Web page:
Wednesday, November 7, 2012

Bahamas, Panama and other Countries cannot comply with FATCA?


Banks in certain financial centres - especially Panama and the Bahamas - will have serious difficulties in complying with the US Foreign Accounts Tax Compliance Act.


The Foreign Account Tax Compliancy Act, known as FATCA, is causing problems for banking jurisdictions such as Cayman Islands, Panama or the Bahamas. Although the law is targeted at American citizens, it can have many unwanted implications for non-US citizens alike. 

FATCA's goal is to increase tax compliance of American owned bank deposits abroad, but what it in effect does is attempting to regulate sovereign (banking) jurisdictions, requiring them to amend laws and change procedures.
 
This does not sit well with many countries, though few have objected. Some countries, such as the Bahamas, simply lack the legal framework to comply. Under FATCA The United States Internal Revenue Service (IRS) shall conclude Inter Governmenal Agreements (IGA’s) to facilitate automatic exchange of information with foreign tax authorities, but the Bahamas do not have tax authorities because they have no income tax. Instead the Bahamas have to make a decision whether to take the individual route through foreign financial institution agreements (FFI) or to comply on a collective basis. The IRS obviously prefers a collective approach, otherwise some banks might opt-out of FATCA and neutralize the desired result.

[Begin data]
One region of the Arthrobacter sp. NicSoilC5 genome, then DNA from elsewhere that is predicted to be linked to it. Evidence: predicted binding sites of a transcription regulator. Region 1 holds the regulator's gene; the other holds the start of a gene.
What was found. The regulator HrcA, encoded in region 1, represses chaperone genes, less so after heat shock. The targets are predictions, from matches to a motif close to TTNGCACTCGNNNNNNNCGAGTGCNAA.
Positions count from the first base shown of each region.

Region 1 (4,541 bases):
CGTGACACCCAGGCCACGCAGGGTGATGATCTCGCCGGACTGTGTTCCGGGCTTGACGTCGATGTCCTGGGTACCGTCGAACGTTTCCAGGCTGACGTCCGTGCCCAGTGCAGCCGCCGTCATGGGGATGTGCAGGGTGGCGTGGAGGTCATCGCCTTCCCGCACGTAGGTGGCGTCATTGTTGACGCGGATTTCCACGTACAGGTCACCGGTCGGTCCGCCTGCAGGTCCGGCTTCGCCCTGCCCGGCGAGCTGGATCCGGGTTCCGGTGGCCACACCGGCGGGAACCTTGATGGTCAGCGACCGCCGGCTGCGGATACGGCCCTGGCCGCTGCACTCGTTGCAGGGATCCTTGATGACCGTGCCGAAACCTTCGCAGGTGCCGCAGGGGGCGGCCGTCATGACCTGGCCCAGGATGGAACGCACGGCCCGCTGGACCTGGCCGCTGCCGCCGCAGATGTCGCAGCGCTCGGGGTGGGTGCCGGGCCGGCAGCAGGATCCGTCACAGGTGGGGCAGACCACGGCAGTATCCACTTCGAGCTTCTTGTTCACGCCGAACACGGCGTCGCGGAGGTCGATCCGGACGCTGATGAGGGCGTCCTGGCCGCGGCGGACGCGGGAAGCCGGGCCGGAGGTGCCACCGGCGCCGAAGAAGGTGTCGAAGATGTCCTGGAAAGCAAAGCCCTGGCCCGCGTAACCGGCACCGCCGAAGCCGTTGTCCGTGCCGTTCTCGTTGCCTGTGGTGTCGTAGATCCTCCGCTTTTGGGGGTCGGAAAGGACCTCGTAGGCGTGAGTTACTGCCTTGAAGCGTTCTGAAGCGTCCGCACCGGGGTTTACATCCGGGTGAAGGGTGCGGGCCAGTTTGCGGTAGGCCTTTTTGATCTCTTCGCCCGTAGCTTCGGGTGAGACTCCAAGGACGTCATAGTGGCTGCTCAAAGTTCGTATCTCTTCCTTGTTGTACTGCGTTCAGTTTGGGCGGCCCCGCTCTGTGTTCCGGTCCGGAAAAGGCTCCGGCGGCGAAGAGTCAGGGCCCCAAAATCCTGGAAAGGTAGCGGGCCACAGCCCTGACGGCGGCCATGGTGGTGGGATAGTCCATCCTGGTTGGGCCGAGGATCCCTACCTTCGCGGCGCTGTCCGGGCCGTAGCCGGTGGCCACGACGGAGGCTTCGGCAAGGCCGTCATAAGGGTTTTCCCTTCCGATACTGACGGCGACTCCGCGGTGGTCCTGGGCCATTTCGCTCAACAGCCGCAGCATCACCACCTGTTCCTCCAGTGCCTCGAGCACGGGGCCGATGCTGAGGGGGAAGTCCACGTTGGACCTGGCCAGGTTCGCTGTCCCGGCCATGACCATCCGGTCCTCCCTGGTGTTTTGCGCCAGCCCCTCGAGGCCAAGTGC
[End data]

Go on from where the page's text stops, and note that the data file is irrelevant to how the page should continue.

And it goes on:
Panama is facing a similar problem. Although the country has tax authorities (as well as an income tax), Panama has nothing to gain by exchange of information because of its territorial tax system where all forms of foreign income are tax exempt.
 
The Panamanian government already concluded some tax information exchange agreements but the regulatory framework is rudimentary at best. There are also many legal and constitutional questions regarding such agreements that remain unanswered. So far Panama has not exchanged any information based on these treaties and politicians are keen on delaying implementation until the elections of 2014. Panama leans on financial services for more than 70% of her exports and dancing to US requests is not a popular tune here.
 
In the end, the question remains whether the costs of FATCA to the US economy will be higher than the gains.
 
American expats who already experience difficulties opening a bank account abroad will find it nearly impossible once FATCA is enacted. It does not matter how many countries give in to these demands, or even if countries such as Switzerland give up their banking secrecy.

Their is the possibility that increased tax compliance will simply not offset the costs of compliance banks face and the United States are risking financial isolation.

FATCA Problems???     Have a Foreign Bank Account???
  
Contact the Tax Lawyers at Marini & Associates, P.A. for a FREE
Tax Consultation at www.TaxAid.us or www.TaxLaw.ms or
Toll Free at 888-8TaxAid (888 882-9243).


 
 
 
 

2 comments:

  1. It is not so much that they cannot comply, but their respective laws may need to be changed so that they can comply. Not that in any way dimishes the gravity of the demand from the U.S. and the likely burden on other jurisdictions.

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  2. Panama banks already are Qualified Intermediaries for more than 10 years and the government has a US TIEA in force. http://mypanamalawyer.blogspot.com/search/label/bank%20account
    Non-bank financial intermediaries (credit unions and others) will be slower to comply.
    US taxpayers are a smaller share of foreign depositors in Panama when compared to Latin Americans and Europeans, so everything will come down to a cost decision.

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